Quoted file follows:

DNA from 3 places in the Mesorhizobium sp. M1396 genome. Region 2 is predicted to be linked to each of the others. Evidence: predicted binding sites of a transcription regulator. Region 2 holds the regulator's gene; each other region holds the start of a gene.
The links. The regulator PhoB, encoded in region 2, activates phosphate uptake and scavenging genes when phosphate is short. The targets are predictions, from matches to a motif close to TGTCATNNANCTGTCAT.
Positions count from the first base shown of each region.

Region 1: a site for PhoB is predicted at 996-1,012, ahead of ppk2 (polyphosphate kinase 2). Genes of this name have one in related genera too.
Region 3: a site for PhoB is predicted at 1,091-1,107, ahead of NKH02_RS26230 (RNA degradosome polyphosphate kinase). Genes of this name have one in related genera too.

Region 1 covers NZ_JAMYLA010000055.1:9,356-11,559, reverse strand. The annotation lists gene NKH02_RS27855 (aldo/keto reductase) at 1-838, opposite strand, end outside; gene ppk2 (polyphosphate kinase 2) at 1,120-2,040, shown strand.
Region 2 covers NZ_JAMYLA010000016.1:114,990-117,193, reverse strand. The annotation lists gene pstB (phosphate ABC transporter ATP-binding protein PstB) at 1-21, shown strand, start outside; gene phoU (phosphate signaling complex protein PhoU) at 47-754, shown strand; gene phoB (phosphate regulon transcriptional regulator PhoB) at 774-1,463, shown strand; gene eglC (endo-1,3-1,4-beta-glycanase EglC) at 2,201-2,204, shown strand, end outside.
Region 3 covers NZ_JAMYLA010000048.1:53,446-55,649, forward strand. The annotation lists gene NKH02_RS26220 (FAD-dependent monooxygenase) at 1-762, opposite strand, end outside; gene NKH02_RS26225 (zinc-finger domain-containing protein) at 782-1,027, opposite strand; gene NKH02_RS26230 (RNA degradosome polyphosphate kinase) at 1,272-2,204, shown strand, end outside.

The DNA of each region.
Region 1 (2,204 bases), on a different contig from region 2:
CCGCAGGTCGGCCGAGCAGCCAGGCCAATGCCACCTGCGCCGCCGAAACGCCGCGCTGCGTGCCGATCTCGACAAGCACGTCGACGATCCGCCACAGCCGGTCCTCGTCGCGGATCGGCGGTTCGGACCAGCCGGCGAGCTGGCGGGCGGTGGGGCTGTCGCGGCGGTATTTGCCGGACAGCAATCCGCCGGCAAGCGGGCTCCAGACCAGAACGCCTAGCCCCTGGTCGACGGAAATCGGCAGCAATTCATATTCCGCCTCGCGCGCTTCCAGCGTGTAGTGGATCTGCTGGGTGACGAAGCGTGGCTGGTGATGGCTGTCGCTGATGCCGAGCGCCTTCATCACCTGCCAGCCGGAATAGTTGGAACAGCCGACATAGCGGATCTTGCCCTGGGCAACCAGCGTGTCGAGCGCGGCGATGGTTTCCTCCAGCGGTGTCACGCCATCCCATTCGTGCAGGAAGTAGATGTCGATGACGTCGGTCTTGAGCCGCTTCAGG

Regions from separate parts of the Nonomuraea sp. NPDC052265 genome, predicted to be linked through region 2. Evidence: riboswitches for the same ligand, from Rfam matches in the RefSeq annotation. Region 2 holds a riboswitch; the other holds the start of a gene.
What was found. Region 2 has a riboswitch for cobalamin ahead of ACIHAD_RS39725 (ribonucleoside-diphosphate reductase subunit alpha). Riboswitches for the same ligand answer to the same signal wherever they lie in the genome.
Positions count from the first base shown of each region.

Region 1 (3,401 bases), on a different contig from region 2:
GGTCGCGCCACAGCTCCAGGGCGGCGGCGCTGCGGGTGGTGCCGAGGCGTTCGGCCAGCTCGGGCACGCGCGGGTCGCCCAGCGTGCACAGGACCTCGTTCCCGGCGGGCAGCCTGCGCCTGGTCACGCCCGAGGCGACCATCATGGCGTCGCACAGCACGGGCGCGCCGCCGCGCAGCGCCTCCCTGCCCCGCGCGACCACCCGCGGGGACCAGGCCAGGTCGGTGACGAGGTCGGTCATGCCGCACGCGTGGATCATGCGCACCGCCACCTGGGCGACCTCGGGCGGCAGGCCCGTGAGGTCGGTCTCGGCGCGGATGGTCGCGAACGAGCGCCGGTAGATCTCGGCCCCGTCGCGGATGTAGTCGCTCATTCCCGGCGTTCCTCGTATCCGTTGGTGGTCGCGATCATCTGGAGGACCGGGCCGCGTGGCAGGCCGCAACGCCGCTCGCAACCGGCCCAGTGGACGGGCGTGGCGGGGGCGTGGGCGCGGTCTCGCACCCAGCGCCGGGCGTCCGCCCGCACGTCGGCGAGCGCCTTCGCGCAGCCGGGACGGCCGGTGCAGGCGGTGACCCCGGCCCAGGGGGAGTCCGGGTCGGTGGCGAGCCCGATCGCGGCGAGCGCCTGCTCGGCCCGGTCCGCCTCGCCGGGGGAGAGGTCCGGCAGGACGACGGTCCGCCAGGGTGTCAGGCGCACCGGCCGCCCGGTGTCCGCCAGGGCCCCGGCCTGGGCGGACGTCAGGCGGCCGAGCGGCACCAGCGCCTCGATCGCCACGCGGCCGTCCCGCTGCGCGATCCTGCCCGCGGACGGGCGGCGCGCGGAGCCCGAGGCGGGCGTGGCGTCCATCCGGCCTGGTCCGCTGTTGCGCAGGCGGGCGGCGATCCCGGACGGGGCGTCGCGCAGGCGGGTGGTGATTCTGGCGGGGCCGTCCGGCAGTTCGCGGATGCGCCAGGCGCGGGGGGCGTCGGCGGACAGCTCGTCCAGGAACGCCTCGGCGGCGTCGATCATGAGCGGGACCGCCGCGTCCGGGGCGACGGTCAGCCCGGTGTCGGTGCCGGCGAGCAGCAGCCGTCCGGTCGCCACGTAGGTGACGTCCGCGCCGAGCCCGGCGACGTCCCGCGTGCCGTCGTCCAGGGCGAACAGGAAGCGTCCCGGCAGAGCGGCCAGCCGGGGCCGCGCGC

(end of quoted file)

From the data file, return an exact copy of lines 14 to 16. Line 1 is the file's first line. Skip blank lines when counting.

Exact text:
Positions count from the first base shown of each region.

Region 1 (3,401 bases), on a different contig from region 2:
GGTCGCGCCACAGCTCCAGGGCGGCGGCGCTGCGGGTGGTGCCGAGGCGTTCGGCCAGCTCGGGCACGCGCGGGTCGCCCAGCGTGCACAGGACCTCGTTCCCGGCGGGCAGCCTGCGCCTGGTCACGCCCGAGGCGACCATCATGGCGTCGCACAGCACGGGCGCGCCGCCGCGCAGCGCCTCCCTGCCCCGCGCGACCACCCGCGGGGACCAGGCCAGGTCGGTGACGAGGTCGGTCATGCCGCACGCGTGGATCATGCGCACCGCCACCTGGGCGACCTCGGGCGGCAGGCCCGTGAGGTCGGTCTCGGCGCGGATGGTCGCGAACGAGCGCCGGTAGATCTCGGCCCCGTCGCGGATGTAGTCGCTCATTCCCGGCGTTCCTCGTATCCGTTGGTGGTCGCGATCATCTGGAGGACCGGGCCGCGTGGCAGGCCGCAACGCCGCTCGCAACCGGCCCAGTGGACGGGCGTGGCGGGGGCGTGGGCGCGGTCTCGCACCCAGCGCCGGGCGTCCGCCCGCACGTCGGCGAGCGCCTTCGCGCAGCCGGGACGGCCGGTGCAGGCGGTGACCCCGGCCCAGGGGGAGTCCGGGTCGGTGGCGAGCCCGATCGCGGCGAGCGCCTGCTCGGCCCGGTCCGCCTCGCCGGGGGAGAGGTCCGGCAGGACGACGGTCCGCCAGGGTGTCAGGCGCACCGGCCGCCCGGTGTCCGCCAGGGCCCCGGCCTGGGCGGACGTCAGGCGGCCGAGCGGCACCAGCGCCTCGATCGCCACGCGGCCGTCCCGCTGCGCGATCCTGCCCGCGGACGGGCGGCGCGCGGAGCCCGAGGCGGGCGTGGCGTCCATCCGGCCTGGTCCGCTGTTGCGCAGGCGGGCGGCGATCCCGGACGGGGCGTCGCGCAGGCGGGTGGTGATTCTGGCGGGGCCGTCCGGCAGTTCGCGGATGCGCCAGGCGCGGGGGGCGTCGGCGGACAGCTCGTCCAGGAACGCCTCGGCGGCGTCGATCATGAGCGGGACCGCCGCGTCCGGGGCGACGGTCAGCCCGGTGTCGGTGCCGGCGAGCAGCAGCCGTCCGGTCGCCACGTAGGTGACGTCCGCGCCGAGCCCGGCGACGTCCCGCGTGCCGTCGTCCAGGGCGAACAGGAAGCGTCCCGGCAGAGCGGCCAGCCGGGGCCGCGCGC